A study reported in the Journal of Substance Abuse Treatment was a secondary analysis of a CTN study examining the use of osmotic-release oral system methylphenidate (OROS-MPH) as a smoking cessation aid (added to nicotine patch and counseling) for patients with ADHD (CTN-0029). This follow-up to the primary study paid particular attention to anxiety and depressed mood in patients and the impact that smoking cessation had on those symptoms.
The study looked at 255 adult smokers with ADHD, using outcomes measures of anxiety and depressive symptoms measured at 1 and 6 weeks following target quit day.
Analysis revealed a significant association between smoking abstinence and lower anxiety ratings throughout the post-quit period. Depressed mood was also lower at week 1 for those who quit than for those who didnt, though this effect did not last through week 6. Treatment with OROS-MPH relative to placebo showed significant reductions in both anxiety and depressive symptoms at week 6.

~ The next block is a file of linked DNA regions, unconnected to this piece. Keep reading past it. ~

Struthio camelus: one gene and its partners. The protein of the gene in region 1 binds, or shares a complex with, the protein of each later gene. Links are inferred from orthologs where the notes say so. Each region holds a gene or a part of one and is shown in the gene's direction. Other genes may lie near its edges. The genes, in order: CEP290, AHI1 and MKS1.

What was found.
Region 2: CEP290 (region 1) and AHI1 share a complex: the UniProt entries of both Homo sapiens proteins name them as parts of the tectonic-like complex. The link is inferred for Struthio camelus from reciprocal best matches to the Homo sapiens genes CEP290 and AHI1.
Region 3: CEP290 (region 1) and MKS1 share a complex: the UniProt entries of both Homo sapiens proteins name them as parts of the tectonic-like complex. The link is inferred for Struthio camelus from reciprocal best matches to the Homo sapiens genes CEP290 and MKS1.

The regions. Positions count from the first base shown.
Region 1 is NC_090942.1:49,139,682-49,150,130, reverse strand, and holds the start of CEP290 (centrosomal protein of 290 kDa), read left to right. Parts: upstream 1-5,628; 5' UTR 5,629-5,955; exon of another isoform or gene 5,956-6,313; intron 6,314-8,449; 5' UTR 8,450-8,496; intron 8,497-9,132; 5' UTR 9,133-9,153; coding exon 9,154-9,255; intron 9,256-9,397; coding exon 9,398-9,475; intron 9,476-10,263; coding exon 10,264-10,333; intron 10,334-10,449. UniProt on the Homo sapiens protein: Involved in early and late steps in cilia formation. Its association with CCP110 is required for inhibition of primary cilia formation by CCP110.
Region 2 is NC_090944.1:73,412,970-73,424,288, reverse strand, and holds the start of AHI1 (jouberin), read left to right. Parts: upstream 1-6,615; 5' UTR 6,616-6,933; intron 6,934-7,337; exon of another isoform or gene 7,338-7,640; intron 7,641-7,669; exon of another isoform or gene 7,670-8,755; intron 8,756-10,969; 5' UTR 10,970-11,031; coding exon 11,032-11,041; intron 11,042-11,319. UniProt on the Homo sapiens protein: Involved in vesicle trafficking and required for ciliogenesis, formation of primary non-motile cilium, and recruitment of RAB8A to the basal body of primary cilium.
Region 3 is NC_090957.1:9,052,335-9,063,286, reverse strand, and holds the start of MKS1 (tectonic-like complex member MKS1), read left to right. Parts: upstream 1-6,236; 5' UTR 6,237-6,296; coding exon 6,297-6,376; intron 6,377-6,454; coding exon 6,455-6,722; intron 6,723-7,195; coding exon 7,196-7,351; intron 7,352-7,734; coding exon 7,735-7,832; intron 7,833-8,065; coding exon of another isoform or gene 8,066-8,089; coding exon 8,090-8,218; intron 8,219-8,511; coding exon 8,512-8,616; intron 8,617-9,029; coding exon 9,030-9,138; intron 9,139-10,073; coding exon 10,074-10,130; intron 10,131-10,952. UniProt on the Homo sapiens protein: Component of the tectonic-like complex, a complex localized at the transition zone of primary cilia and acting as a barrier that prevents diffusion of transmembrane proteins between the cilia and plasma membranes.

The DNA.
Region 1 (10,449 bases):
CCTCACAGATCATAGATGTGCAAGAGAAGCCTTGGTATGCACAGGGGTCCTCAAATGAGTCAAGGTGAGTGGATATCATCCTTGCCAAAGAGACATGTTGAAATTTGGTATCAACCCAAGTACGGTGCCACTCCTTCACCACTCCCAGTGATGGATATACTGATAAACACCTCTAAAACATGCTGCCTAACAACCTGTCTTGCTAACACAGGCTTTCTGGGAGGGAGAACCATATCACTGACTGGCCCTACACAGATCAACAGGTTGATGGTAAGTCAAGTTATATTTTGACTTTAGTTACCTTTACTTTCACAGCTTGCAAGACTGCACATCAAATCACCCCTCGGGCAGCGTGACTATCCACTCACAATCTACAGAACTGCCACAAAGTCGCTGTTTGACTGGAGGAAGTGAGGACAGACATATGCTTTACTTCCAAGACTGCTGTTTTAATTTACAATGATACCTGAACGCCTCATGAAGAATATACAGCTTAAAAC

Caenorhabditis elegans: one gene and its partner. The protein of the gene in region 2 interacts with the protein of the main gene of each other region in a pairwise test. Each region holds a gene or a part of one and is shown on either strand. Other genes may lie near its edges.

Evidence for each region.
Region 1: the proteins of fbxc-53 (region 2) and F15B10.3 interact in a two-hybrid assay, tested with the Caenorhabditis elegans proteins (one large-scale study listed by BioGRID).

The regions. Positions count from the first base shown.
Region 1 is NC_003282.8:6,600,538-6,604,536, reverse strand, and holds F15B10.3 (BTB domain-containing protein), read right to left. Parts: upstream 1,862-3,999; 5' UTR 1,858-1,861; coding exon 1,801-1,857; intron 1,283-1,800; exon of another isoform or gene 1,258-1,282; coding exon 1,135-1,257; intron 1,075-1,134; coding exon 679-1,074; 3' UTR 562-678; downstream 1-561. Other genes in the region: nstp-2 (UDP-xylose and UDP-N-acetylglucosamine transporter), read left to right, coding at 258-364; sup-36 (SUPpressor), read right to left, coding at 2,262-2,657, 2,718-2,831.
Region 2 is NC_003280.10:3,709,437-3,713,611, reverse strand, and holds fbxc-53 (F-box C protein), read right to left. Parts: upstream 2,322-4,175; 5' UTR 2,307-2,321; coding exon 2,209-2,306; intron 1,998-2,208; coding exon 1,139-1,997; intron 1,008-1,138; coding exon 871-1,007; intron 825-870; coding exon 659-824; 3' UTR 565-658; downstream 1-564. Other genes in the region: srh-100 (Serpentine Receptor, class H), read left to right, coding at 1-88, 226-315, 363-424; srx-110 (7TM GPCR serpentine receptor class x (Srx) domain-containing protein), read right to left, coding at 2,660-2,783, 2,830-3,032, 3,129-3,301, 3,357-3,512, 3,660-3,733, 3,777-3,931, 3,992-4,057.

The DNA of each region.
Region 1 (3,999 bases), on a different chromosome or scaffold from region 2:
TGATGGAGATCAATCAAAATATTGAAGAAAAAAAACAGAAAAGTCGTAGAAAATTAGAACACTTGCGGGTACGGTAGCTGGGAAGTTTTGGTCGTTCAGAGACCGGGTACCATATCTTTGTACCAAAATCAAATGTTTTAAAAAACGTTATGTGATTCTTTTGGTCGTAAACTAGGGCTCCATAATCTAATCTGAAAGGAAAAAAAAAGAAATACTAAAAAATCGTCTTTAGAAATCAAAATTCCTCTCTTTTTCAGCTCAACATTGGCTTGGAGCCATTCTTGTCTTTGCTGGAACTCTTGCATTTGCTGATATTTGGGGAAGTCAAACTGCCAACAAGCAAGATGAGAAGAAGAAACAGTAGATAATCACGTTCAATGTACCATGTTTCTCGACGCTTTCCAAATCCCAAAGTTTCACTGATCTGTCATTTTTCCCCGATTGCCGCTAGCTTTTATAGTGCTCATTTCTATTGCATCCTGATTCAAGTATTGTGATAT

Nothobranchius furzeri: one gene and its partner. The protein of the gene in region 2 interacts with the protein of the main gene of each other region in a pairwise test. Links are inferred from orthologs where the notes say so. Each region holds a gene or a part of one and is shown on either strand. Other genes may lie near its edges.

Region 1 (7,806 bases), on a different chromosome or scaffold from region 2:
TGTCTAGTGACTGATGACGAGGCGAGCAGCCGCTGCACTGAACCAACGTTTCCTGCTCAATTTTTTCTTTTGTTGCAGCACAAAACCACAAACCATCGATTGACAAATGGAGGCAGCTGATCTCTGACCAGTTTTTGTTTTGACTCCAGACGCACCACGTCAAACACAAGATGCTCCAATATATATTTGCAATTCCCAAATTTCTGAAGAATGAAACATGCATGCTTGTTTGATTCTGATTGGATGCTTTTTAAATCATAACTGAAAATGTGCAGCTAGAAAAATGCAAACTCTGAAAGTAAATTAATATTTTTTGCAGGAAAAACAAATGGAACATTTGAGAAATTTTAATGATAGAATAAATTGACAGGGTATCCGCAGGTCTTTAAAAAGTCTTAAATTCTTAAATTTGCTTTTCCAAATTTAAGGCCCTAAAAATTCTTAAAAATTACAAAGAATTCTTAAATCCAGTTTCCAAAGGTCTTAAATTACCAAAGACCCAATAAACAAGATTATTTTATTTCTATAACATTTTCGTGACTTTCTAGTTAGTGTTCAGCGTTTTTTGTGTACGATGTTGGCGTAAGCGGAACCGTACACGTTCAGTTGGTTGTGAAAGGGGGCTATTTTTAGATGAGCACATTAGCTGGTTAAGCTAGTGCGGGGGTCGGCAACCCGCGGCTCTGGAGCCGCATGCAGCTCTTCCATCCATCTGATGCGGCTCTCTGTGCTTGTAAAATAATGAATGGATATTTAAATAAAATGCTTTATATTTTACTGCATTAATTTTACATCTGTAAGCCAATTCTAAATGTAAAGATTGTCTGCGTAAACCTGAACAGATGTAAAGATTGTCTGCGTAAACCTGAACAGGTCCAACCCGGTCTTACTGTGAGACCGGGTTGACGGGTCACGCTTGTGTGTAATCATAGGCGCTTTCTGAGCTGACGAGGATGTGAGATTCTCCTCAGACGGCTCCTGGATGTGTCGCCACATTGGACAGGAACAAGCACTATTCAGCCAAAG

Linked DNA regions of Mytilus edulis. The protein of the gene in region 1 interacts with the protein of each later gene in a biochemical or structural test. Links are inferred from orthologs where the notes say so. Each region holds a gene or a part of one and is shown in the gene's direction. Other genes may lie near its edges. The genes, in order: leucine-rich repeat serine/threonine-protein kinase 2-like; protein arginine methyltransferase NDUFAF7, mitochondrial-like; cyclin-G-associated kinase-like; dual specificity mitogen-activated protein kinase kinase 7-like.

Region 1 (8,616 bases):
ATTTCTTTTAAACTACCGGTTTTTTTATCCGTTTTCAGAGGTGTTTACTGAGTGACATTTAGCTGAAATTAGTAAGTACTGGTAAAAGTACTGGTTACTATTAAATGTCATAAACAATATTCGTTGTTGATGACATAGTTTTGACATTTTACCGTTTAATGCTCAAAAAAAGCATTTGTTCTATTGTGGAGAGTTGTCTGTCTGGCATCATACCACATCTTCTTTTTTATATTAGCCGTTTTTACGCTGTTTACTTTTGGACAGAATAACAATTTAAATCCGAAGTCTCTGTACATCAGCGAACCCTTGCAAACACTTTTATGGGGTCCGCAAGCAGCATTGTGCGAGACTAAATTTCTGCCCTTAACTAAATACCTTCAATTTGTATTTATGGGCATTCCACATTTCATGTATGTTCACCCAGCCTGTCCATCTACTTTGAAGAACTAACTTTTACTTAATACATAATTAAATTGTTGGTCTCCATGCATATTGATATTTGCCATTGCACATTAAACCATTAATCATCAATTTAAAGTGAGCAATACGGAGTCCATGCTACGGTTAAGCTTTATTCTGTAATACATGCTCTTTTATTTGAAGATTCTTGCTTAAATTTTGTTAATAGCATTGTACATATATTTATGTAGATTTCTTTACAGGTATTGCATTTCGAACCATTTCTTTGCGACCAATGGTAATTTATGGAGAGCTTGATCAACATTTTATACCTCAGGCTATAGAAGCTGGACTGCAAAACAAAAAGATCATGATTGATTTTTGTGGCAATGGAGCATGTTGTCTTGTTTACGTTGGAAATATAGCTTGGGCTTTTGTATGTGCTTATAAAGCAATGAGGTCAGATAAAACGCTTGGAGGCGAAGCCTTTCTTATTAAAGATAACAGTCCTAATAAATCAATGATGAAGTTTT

Conclusions: Stopping smoking yielded reductions in anxiety and depressed mood in smokers with ADHD treated with nicotine patch and counseling. Treatment with OROS-MPH produced better outcomes on post-cessation mood ratings compared to placebo, though this effect was not immediate. Overall, these results suggest that OROS-MPH could be an important adjunct for achieving smoking abstinence in this population.
Funding for this Addiction Science Made Easy project is provided by the Addiction Technology Transfer Center National Office, under the cooperative agreement from the Center for Substance Abuse Treatment of SAMHSA.
Articles were written based on the following published research:
Citation: Covey LS, et al. Anxiety and Depressed Mood Decline Following Smoking Abstinence in Adult Smokers with Attention Deficit Hyperactivity Disorder. Journal of Substance Abuse Treatment 2015 (in press). Read more: https://ctndisseminationlibrary.wordpress.com/2015/07/23/smoking-cessation-improves-anxietydepressed-mood-in-patients-with-adhd/